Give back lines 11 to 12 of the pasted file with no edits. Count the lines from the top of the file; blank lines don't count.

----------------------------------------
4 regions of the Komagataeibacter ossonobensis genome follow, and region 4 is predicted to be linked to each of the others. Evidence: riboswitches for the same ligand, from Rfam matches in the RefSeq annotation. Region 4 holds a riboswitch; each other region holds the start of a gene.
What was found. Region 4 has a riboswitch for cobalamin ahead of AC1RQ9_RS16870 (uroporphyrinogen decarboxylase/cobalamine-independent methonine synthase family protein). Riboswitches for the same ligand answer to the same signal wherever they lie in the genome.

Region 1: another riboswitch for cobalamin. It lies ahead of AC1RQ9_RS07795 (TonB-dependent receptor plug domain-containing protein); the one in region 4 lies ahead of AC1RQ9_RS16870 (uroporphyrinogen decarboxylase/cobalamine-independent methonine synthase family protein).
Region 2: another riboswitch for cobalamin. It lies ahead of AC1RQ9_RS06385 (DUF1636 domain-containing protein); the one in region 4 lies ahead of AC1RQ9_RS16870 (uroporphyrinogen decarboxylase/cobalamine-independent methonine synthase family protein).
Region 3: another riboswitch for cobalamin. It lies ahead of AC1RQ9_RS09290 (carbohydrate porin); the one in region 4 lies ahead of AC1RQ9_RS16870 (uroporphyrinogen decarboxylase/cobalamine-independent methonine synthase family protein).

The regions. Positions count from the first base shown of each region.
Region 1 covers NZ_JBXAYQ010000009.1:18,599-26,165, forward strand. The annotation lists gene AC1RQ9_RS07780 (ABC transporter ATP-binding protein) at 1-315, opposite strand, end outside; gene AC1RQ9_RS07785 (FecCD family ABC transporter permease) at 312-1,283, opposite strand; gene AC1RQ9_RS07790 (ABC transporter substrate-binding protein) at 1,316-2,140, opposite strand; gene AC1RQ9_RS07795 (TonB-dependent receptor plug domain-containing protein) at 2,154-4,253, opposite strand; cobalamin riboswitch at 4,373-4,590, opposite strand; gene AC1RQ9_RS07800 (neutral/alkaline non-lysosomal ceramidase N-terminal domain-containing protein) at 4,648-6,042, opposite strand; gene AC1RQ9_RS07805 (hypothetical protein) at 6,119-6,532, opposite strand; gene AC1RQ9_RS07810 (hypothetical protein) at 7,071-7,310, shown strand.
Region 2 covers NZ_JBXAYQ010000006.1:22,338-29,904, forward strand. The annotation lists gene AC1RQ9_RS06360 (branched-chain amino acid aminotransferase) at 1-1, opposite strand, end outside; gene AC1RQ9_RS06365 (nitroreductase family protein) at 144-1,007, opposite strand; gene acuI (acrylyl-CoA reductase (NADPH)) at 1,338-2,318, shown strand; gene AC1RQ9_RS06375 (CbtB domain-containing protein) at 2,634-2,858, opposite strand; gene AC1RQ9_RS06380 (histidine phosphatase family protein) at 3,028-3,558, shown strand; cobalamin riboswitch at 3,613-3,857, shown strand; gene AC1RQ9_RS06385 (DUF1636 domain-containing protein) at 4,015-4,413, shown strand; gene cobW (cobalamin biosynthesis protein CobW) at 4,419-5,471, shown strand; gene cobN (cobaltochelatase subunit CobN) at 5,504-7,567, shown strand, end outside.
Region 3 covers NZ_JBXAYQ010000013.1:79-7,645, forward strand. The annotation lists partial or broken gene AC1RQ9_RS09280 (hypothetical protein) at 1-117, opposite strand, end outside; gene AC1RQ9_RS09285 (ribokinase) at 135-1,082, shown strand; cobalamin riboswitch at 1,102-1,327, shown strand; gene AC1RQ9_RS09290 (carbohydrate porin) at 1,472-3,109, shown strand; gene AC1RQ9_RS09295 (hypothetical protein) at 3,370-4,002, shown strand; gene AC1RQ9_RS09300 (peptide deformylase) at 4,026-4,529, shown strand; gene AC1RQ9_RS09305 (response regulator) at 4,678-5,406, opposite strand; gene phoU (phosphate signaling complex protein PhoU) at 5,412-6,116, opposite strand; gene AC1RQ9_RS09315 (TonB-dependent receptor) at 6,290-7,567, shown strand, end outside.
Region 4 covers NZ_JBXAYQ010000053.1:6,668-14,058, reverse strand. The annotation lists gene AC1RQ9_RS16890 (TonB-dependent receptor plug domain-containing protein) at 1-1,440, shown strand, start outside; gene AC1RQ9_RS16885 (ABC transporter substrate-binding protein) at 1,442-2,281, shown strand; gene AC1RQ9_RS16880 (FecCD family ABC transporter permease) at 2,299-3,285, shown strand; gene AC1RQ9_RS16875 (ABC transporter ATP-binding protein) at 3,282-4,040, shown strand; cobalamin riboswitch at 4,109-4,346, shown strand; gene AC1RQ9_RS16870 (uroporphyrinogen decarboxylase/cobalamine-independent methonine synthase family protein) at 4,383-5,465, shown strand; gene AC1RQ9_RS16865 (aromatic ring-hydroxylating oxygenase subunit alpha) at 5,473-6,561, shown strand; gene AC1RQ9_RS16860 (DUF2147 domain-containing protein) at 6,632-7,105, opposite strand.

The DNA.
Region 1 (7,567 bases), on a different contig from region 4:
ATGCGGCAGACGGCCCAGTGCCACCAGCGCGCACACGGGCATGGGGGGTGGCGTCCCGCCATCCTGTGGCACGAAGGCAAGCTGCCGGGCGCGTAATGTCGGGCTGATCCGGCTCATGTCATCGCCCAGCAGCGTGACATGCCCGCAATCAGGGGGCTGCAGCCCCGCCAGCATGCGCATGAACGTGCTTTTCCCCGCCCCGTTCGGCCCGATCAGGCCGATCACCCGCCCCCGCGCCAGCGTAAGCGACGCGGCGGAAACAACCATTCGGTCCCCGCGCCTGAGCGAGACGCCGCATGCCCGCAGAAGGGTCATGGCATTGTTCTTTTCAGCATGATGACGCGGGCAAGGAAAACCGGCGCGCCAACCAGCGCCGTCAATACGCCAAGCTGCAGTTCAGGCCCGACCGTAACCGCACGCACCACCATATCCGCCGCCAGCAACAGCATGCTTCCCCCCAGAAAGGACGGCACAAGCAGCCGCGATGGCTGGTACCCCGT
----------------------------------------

The DNA.
Region 1 (7,567 bases), on a different contig from region 4: